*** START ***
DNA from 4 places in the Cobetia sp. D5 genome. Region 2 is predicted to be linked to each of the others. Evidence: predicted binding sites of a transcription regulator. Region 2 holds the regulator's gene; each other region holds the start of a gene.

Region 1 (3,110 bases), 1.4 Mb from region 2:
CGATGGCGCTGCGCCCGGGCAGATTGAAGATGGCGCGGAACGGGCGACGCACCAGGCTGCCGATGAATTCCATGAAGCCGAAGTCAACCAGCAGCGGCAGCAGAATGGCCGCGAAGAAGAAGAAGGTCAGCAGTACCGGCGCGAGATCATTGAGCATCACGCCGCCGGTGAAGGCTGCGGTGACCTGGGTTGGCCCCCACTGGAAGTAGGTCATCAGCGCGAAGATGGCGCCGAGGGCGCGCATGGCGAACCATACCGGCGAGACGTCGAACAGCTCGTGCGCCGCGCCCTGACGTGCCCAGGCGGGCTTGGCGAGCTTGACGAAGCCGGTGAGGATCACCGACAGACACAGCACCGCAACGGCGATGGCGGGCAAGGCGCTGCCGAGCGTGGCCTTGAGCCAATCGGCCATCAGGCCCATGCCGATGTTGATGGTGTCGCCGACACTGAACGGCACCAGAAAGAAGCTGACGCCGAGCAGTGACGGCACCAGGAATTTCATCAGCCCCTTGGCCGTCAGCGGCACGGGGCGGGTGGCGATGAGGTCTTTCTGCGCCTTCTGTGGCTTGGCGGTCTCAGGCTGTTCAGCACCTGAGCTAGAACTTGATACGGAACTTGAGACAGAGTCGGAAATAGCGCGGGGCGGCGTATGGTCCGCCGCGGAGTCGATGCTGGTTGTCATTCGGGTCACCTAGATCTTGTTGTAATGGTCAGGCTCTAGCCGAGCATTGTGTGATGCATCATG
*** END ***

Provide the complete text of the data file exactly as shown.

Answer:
DNA from 4 places in the Cobetia sp. D5 genome. Region 2 is predicted to be linked to each of the others. Evidence: predicted binding sites of a transcription regulator. Region 2 holds the regulator's gene; each other region holds the start of a gene.

Region 1 (3,110 bases), 1.4 Mb from region 2:
CGATGGCGCTGCGCCCGGGCAGATTGAAGATGGCGCGGAACGGGCGACGCACCAGGCTGCCGATGAATTCCATGAAGCCGAAGTCAACCAGCAGCGGCAGCAGAATGGCCGCGAAGAAGAAGAAGGTCAGCAGTACCGGCGCGAGATCATTGAGCATCACGCCGCCGGTGAAGGCTGCGGTGACCTGGGTTGGCCCCCACTGGAAGTAGGTCATCAGCGCGAAGATGGCGCCGAGGGCGCGCATGGCGAACCATACCGGCGAGACGTCGAACAGCTCGTGCGCCGCGCCCTGACGTGCCCAGGCGGGCTTGGCGAGCTTGACGAAGCCGGTGAGGATCACCGACAGACACAGCACCGCAACGGCGATGGCGGGCAAGGCGCTGCCGAGCGTGGCCTTGAGCCAATCGGCCATCAGGCCCATGCCGATGTTGATGGTGTCGCCGACACTGAACGGCACCAGAAAGAAGCTGACGCCGAGCAGTGACGGCACCAGGAATTTCATCAGCCCCTTGGCCGTCAGCGGCACGGGGCGGGTGGCGATGAGGTCTTTCTGCGCCTTCTGTGGCTTGGCGGTCTCAGGCTGTTCAGCACCTGAGCTAGAACTTGATACGGAACTTGAGACAGAGTCGGAAATAGCGCGGGGCGGCGTATGGTCCGCCGCGGAGTCGATGCTGGTTGTCATTCGGGTCACCTAGATCTTGTTGTAATGGTCAGGCTCTAGCCGAGCATTGTGTGATGCATCATG